Punch Maughan: Well, I'm my name is Punch Maughan and I own a contemporary art gallery here in Brecon and I'm sitting with two of the artists who are going to be opening an exhibition with us this year called, found in the town and found in the hills, and those artists are Michael Howard, and Roger Reese. And both of them are inspired by different things relating to Brecon and the hinterland of Brecon. I don't know, Michael, if you want to say what inspires you about about your work and what you're going to be showing with us at Found?

Michael Howard: Well, I'm going to be showing a bunch of landscapes so in my head, I don't actually see them as landscapes. The paintings are about paintings, or about painting. But yeah, they are of all the hills and mountains and valleys, around where I live in Trallong.

Punch Maughan: And Trallong is where?

Michael Howard: Trallong is just on the A40 coming outside Brecon heading towards Swansea.

Punch Maughan: So on the west side of a Brec...

Michael Howard: On the West side of Brecon. So yeah, so it's quite quite hilly. There's a really nice common behind me with lots of bracken and russet colours and that kind of thing, which I really enjoy, and lots of tracks and trails, and walls and lots of scars and marks left by humans, that kind of thing. And I really like that it's a big aspect of my work.

Punch Maughan: Yes, which is abstract, I think you would say your work is sort of an abstract interpretation to a degree.

Michael Howard: Its abstracted yeah. I don't really I don't really sort of go out to record a place that's not in my head at all. So I don't go to record Brecon or Brecon hills. I'm looking for structural things, textural things. All the technical aspects, that sort of makeup, painting, all the formal things, formal qualities.

Punch Maughan: Yeah well...

Michael Howard: ...That's what I'm looking for. So it's, I don't want to make sort of landscape cliches, that's really easy to do. And it's a big problem about sort of rejecting lots of things, and finding a sort of personal voice within all that.

Punch Maughan: No, I agree. And that's one of the reasons why i've you know, i'm going to enjoy showing your work, so, so that's lovely. Whereas Roger, I think yours is much more about the built environment in terms of the exhibition that we're planning that shortly anyway, isn't it?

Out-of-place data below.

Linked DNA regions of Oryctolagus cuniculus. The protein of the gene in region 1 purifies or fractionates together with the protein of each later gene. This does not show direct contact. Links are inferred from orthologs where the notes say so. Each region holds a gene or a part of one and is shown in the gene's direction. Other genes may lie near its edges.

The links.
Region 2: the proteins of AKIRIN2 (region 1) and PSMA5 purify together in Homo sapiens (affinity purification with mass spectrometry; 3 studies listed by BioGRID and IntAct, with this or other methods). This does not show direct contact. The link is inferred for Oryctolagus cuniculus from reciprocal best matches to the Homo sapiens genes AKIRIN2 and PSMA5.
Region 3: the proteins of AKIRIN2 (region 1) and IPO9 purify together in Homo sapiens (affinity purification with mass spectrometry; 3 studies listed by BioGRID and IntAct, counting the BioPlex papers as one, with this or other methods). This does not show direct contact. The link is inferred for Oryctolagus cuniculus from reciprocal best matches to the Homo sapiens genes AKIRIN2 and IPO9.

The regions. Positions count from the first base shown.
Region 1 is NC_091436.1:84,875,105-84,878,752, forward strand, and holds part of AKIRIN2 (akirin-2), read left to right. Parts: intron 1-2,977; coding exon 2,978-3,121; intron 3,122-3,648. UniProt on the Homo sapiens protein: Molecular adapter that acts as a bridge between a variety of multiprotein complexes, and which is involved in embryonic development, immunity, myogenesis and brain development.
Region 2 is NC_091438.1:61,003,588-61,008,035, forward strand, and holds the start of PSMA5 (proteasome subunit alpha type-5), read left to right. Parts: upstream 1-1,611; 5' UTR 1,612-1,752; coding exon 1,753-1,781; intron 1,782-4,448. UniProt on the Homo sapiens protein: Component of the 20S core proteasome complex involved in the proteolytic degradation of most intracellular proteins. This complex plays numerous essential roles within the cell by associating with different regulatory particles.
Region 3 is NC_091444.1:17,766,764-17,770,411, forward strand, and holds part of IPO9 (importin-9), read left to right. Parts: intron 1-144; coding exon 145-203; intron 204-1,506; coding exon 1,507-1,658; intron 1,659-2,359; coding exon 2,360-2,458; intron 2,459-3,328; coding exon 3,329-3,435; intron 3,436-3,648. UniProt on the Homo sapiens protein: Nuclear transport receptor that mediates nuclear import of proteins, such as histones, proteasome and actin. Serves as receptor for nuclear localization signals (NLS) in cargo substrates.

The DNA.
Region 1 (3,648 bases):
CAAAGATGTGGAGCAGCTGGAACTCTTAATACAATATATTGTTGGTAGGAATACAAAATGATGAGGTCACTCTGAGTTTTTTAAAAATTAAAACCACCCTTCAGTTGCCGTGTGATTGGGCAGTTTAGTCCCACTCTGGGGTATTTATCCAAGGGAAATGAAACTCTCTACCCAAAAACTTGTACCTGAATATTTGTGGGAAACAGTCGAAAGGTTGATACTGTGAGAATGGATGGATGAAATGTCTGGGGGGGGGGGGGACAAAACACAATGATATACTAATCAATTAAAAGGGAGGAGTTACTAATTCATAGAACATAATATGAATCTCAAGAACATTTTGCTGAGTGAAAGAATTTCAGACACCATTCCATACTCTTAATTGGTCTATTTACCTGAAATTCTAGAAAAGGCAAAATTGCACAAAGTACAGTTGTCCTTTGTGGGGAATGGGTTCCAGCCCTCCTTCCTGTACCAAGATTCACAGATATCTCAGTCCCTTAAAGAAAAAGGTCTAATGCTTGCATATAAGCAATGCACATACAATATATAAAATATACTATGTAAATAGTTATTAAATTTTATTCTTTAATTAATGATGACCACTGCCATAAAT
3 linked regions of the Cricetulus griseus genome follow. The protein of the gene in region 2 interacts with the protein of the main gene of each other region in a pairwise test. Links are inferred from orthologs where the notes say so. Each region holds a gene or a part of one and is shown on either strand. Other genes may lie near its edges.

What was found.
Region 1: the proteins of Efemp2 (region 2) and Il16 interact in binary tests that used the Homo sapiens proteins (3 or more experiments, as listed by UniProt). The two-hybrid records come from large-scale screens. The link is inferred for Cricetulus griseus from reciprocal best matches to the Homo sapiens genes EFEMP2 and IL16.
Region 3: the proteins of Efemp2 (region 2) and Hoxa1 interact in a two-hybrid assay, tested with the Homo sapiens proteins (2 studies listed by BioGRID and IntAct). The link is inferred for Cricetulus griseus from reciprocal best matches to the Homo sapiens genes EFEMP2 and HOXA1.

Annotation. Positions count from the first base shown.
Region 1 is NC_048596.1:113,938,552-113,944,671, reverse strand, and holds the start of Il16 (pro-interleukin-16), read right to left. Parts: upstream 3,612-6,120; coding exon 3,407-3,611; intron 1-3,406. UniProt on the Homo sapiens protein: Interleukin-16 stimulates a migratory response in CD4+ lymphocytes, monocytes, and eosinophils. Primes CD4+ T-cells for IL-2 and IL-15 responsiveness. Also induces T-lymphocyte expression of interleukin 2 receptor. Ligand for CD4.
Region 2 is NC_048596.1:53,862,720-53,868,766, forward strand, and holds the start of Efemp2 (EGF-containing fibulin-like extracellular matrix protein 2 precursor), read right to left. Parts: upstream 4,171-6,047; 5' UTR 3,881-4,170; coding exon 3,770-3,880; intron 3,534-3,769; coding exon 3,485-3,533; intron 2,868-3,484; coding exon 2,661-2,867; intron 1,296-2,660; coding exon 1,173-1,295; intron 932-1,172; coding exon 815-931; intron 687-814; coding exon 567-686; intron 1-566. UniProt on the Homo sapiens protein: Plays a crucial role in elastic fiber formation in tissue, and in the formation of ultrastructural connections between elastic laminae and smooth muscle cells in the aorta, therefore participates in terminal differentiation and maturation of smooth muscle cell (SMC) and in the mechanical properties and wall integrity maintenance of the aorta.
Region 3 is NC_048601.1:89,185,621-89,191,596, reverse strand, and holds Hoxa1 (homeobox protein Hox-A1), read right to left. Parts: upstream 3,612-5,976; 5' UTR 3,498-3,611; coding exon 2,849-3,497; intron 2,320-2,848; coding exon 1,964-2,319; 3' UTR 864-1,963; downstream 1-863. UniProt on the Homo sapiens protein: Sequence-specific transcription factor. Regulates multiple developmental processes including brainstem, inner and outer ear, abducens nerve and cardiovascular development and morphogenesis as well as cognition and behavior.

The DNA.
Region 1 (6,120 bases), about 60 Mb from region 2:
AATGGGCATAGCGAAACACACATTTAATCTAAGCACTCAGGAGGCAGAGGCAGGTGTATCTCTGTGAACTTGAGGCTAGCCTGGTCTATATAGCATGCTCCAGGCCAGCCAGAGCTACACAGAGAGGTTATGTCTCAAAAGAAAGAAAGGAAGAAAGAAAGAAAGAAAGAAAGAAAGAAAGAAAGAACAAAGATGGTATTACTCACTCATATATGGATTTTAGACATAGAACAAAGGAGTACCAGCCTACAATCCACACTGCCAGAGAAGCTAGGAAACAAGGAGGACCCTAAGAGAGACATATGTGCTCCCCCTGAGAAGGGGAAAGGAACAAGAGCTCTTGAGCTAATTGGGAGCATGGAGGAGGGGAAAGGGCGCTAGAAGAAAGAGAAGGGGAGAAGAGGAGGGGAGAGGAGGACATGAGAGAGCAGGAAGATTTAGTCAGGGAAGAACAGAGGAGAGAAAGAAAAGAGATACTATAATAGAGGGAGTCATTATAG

Roger Reese: Yes, that's absolutely right. I mean, I actually do live in the countryside just outside Brecon as well. A little place called Talyllyn, just south we...south east of Brecon, again on the A40 but near Llangorse Lake but obviously, I come into Brecon a lot, frequently. For me, it's an incredible town, quite an incredible town for all sorts of reasons. So the work I do is very much in the vein of recording, I see it simple as that. I love looking at those buildings around us, whatever age and actually thinking about the activities that took place around and in them, and also about the nature of change, how some buildings will slowly disappear through the process of change, and sometimes, not always replaced with buildings of the same sort of quality or visual aspects. But I do like that slow process of change. And often when something disappears, it's replaced. It's very difficult to actually picture what was there before and you know, so being able to record impressions of views whether it's down the street or a building, and just being able to capture something about that, more so than perhaps the human activity around it. It's the environment that's important. People almost seem to be in and out of an environment have a picture of it of a scene, and the buildings remain. And so they've got stories to tell. And I'd like to be able to capture something about the story of the buildings themselves. And of course, those stories are about people. What an incredible place, Brecon is and there's so many reasons. The cultural aspect of Brecon the heritage is phenomenal. I mean, living in the southeast of England, believe it or not, it's a desert, a cultural desert. It's quite a wealthy area. But we were living close to a large town. There was no theatre. There was no cinema. There was no gallery. There was not this sort of focus on the arts, whether it was music theatre or whatever, and coming to Brecon, it was a transformation. We have a theatre. We have this wonderful building. We're in now Y Gaer. We've got a beautiful Cathedral. We've got the Military Museum just down the road. We've got the canal, we've got the Usk river, we've got links with the Romans and so on. And we've got these wonderful buildings in Brecon, buildings that go beyond the Georgian, that are sort of 14th ,15th, 16th century. And they're still there. Brecon is a very interesting place. because much of what was here is still here, although partly hidden. there's been very little change. Unlike many towns and so you are, I think stepping back into time, but also is a thriving, cultural, artistic scene.